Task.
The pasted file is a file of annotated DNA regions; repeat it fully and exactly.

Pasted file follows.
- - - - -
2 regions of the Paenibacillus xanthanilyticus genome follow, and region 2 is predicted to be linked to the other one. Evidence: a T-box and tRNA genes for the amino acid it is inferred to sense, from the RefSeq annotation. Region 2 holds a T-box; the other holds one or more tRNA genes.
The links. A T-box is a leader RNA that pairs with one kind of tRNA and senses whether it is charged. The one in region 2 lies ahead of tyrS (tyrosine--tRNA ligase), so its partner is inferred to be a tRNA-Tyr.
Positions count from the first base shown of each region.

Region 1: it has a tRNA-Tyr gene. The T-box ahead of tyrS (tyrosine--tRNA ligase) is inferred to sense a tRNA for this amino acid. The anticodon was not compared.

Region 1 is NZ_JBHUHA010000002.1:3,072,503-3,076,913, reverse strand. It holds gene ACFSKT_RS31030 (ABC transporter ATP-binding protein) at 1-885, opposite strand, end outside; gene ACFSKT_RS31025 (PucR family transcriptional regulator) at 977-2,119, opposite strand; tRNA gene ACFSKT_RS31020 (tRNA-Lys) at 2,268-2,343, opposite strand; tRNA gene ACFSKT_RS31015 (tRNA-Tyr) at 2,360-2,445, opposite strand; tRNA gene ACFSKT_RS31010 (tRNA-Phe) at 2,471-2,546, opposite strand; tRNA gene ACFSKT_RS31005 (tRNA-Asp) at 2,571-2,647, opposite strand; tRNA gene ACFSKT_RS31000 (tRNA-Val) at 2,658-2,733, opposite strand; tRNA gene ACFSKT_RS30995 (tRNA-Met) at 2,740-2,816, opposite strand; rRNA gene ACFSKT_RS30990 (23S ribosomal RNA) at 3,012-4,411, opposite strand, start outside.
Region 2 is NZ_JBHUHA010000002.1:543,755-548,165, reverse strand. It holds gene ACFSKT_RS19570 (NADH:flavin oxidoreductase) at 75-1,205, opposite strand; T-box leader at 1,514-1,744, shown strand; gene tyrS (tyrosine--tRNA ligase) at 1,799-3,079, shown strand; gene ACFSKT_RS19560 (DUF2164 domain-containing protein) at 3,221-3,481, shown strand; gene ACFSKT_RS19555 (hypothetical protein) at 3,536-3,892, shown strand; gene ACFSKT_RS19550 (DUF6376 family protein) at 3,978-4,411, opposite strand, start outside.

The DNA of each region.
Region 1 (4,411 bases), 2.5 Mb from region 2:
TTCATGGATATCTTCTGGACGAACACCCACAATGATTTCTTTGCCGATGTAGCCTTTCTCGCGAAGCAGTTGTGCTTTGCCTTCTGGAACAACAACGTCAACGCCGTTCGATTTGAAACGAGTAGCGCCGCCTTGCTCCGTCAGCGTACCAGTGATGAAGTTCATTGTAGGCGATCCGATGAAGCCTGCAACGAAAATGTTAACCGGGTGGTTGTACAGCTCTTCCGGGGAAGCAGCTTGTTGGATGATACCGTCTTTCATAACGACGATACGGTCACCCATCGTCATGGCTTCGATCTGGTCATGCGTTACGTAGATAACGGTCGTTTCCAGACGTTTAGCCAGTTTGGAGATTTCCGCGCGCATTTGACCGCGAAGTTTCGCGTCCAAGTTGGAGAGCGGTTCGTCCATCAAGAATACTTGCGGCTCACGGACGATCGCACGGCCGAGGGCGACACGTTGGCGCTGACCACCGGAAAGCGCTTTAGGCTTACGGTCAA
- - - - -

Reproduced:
2 regions of the Paenibacillus xanthanilyticus genome follow, and region 2 is predicted to be linked to the other one. Evidence: a T-box and tRNA genes for the amino acid it is inferred to sense, from the RefSeq annotation. Region 2 holds a T-box; the other holds one or more tRNA genes.
The links. A T-box is a leader RNA that pairs with one kind of tRNA and senses whether it is charged. The one in region 2 lies ahead of tyrS (tyrosine--tRNA ligase), so its partner is inferred to be a tRNA-Tyr.
Positions count from the first base shown of each region.

Region 1: it has a tRNA-Tyr gene. The T-box ahead of tyrS (tyrosine--tRNA ligase) is inferred to sense a tRNA for this amino acid. The anticodon was not compared.

Region 1 is NZ_JBHUHA010000002.1:3,072,503-3,076,913, reverse strand. It holds gene ACFSKT_RS31030 (ABC transporter ATP-binding protein) at 1-885, opposite strand, end outside; gene ACFSKT_RS31025 (PucR family transcriptional regulator) at 977-2,119, opposite strand; tRNA gene ACFSKT_RS31020 (tRNA-Lys) at 2,268-2,343, opposite strand; tRNA gene ACFSKT_RS31015 (tRNA-Tyr) at 2,360-2,445, opposite strand; tRNA gene ACFSKT_RS31010 (tRNA-Phe) at 2,471-2,546, opposite strand; tRNA gene ACFSKT_RS31005 (tRNA-Asp) at 2,571-2,647, opposite strand; tRNA gene ACFSKT_RS31000 (tRNA-Val) at 2,658-2,733, opposite strand; tRNA gene ACFSKT_RS30995 (tRNA-Met) at 2,740-2,816, opposite strand; rRNA gene ACFSKT_RS30990 (23S ribosomal RNA) at 3,012-4,411, opposite strand, start outside.
Region 2 is NZ_JBHUHA010000002.1:543,755-548,165, reverse strand. It holds gene ACFSKT_RS19570 (NADH:flavin oxidoreductase) at 75-1,205, opposite strand; T-box leader at 1,514-1,744, shown strand; gene tyrS (tyrosine--tRNA ligase) at 1,799-3,079, shown strand; gene ACFSKT_RS19560 (DUF2164 domain-containing protein) at 3,221-3,481, shown strand; gene ACFSKT_RS19555 (hypothetical protein) at 3,536-3,892, shown strand; gene ACFSKT_RS19550 (DUF6376 family protein) at 3,978-4,411, opposite strand, start outside.

The DNA of each region.
Region 1 (4,411 bases), 2.5 Mb from region 2:
TTCATGGATATCTTCTGGACGAACACCCACAATGATTTCTTTGCCGATGTAGCCTTTCTCGCGAAGCAGTTGTGCTTTGCCTTCTGGAACAACAACGTCAACGCCGTTCGATTTGAAACGAGTAGCGCCGCCTTGCTCCGTCAGCGTACCAGTGATGAAGTTCATTGTAGGCGATCCGATGAAGCCTGCAACGAAAATGTTAACCGGGTGGTTGTACAGCTCTTCCGGGGAAGCAGCTTGTTGGATGATACCGTCTTTCATAACGACGATACGGTCACCCATCGTCATGGCTTCGATCTGGTCATGCGTTACGTAGATAACGGTCGTTTCCAGACGTTTAGCCAGTTTGGAGATTTCCGCGCGCATTTGACCGCGAAGTTTCGCGTCCAAGTTGGAGAGCGGTTCGTCCATCAAGAATACTTGCGGCTCACGGACGATCGCACGGCCGAGGGCGACACGTTGGCGCTGACCACCGGAAAGCGCTTTAGGCTTACGGTCAA